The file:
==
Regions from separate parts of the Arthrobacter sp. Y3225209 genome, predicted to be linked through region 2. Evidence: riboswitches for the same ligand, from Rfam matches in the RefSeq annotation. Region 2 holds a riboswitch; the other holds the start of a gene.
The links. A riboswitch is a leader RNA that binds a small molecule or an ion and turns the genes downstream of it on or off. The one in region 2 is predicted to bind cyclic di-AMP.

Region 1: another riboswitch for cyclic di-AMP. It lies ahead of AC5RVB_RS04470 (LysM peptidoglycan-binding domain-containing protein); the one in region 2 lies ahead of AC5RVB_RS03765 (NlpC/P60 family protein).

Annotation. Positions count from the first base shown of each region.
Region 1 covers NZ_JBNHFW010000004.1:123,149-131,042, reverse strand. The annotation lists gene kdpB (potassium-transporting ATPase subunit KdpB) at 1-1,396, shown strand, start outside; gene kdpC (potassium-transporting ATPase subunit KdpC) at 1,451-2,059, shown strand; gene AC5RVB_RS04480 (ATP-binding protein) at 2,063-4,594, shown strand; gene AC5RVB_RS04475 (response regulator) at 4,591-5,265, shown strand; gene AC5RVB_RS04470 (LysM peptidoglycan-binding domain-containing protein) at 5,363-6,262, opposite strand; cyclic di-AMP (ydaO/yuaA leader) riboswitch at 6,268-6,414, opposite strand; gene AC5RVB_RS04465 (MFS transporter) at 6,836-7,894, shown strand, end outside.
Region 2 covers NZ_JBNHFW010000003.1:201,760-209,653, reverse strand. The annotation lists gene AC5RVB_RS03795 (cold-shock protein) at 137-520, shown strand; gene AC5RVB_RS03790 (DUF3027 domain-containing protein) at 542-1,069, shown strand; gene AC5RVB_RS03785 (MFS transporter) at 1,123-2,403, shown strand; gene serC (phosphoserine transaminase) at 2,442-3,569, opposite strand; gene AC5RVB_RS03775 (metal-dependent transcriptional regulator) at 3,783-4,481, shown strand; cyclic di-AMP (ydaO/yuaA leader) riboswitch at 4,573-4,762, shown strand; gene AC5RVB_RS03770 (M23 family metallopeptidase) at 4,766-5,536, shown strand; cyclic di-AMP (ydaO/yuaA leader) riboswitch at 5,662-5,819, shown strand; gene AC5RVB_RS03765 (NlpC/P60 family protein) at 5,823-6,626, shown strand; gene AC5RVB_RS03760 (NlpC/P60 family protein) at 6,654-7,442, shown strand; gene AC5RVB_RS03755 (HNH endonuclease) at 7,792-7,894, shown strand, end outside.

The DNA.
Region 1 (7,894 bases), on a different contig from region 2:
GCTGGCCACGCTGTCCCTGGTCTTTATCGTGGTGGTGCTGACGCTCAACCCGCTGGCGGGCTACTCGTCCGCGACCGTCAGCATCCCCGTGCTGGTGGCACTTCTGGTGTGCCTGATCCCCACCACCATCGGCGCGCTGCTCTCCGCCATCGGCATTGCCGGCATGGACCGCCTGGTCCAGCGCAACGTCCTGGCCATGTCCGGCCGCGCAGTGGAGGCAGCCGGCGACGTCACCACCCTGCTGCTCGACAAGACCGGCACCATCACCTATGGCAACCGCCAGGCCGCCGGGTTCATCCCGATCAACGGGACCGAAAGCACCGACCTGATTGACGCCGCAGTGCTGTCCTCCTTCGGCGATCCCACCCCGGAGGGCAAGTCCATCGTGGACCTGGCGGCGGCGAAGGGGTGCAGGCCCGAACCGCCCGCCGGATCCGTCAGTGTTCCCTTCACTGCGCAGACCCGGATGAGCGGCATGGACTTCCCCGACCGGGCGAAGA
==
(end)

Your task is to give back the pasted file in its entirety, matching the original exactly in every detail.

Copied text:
Regions from separate parts of the Arthrobacter sp. Y3225209 genome, predicted to be linked through region 2. Evidence: riboswitches for the same ligand, from Rfam matches in the RefSeq annotation. Region 2 holds a riboswitch; the other holds the start of a gene.
The links. A riboswitch is a leader RNA that binds a small molecule or an ion and turns the genes downstream of it on or off. The one in region 2 is predicted to bind cyclic di-AMP.

Region 1: another riboswitch for cyclic di-AMP. It lies ahead of AC5RVB_RS04470 (LysM peptidoglycan-binding domain-containing protein); the one in region 2 lies ahead of AC5RVB_RS03765 (NlpC/P60 family protein).

Annotation. Positions count from the first base shown of each region.
Region 1 covers NZ_JBNHFW010000004.1:123,149-131,042, reverse strand. The annotation lists gene kdpB (potassium-transporting ATPase subunit KdpB) at 1-1,396, shown strand, start outside; gene kdpC (potassium-transporting ATPase subunit KdpC) at 1,451-2,059, shown strand; gene AC5RVB_RS04480 (ATP-binding protein) at 2,063-4,594, shown strand; gene AC5RVB_RS04475 (response regulator) at 4,591-5,265, shown strand; gene AC5RVB_RS04470 (LysM peptidoglycan-binding domain-containing protein) at 5,363-6,262, opposite strand; cyclic di-AMP (ydaO/yuaA leader) riboswitch at 6,268-6,414, opposite strand; gene AC5RVB_RS04465 (MFS transporter) at 6,836-7,894, shown strand, end outside.
Region 2 covers NZ_JBNHFW010000003.1:201,760-209,653, reverse strand. The annotation lists gene AC5RVB_RS03795 (cold-shock protein) at 137-520, shown strand; gene AC5RVB_RS03790 (DUF3027 domain-containing protein) at 542-1,069, shown strand; gene AC5RVB_RS03785 (MFS transporter) at 1,123-2,403, shown strand; gene serC (phosphoserine transaminase) at 2,442-3,569, opposite strand; gene AC5RVB_RS03775 (metal-dependent transcriptional regulator) at 3,783-4,481, shown strand; cyclic di-AMP (ydaO/yuaA leader) riboswitch at 4,573-4,762, shown strand; gene AC5RVB_RS03770 (M23 family metallopeptidase) at 4,766-5,536, shown strand; cyclic di-AMP (ydaO/yuaA leader) riboswitch at 5,662-5,819, shown strand; gene AC5RVB_RS03765 (NlpC/P60 family protein) at 5,823-6,626, shown strand; gene AC5RVB_RS03760 (NlpC/P60 family protein) at 6,654-7,442, shown strand; gene AC5RVB_RS03755 (HNH endonuclease) at 7,792-7,894, shown strand, end outside.

The DNA.
Region 1 (7,894 bases), on a different contig from region 2:
GCTGGCCACGCTGTCCCTGGTCTTTATCGTGGTGGTGCTGACGCTCAACCCGCTGGCGGGCTACTCGTCCGCGACCGTCAGCATCCCCGTGCTGGTGGCACTTCTGGTGTGCCTGATCCCCACCACCATCGGCGCGCTGCTCTCCGCCATCGGCATTGCCGGCATGGACCGCCTGGTCCAGCGCAACGTCCTGGCCATGTCCGGCCGCGCAGTGGAGGCAGCCGGCGACGTCACCACCCTGCTGCTCGACAAGACCGGCACCATCACCTATGGCAACCGCCAGGCCGCCGGGTTCATCCCGATCAACGGGACCGAAAGCACCGACCTGATTGACGCCGCAGTGCTGTCCTCCTTCGGCGATCCCACCCCGGAGGGCAAGTCCATCGTGGACCTGGCGGCGGCGAAGGGGTGCAGGCCCGAACCGCCCGCCGGATCCGTCAGTGTTCCCTTCACTGCGCAGACCCGGATGAGCGGCATGGACTTCCCCGACCGGGCGAAGA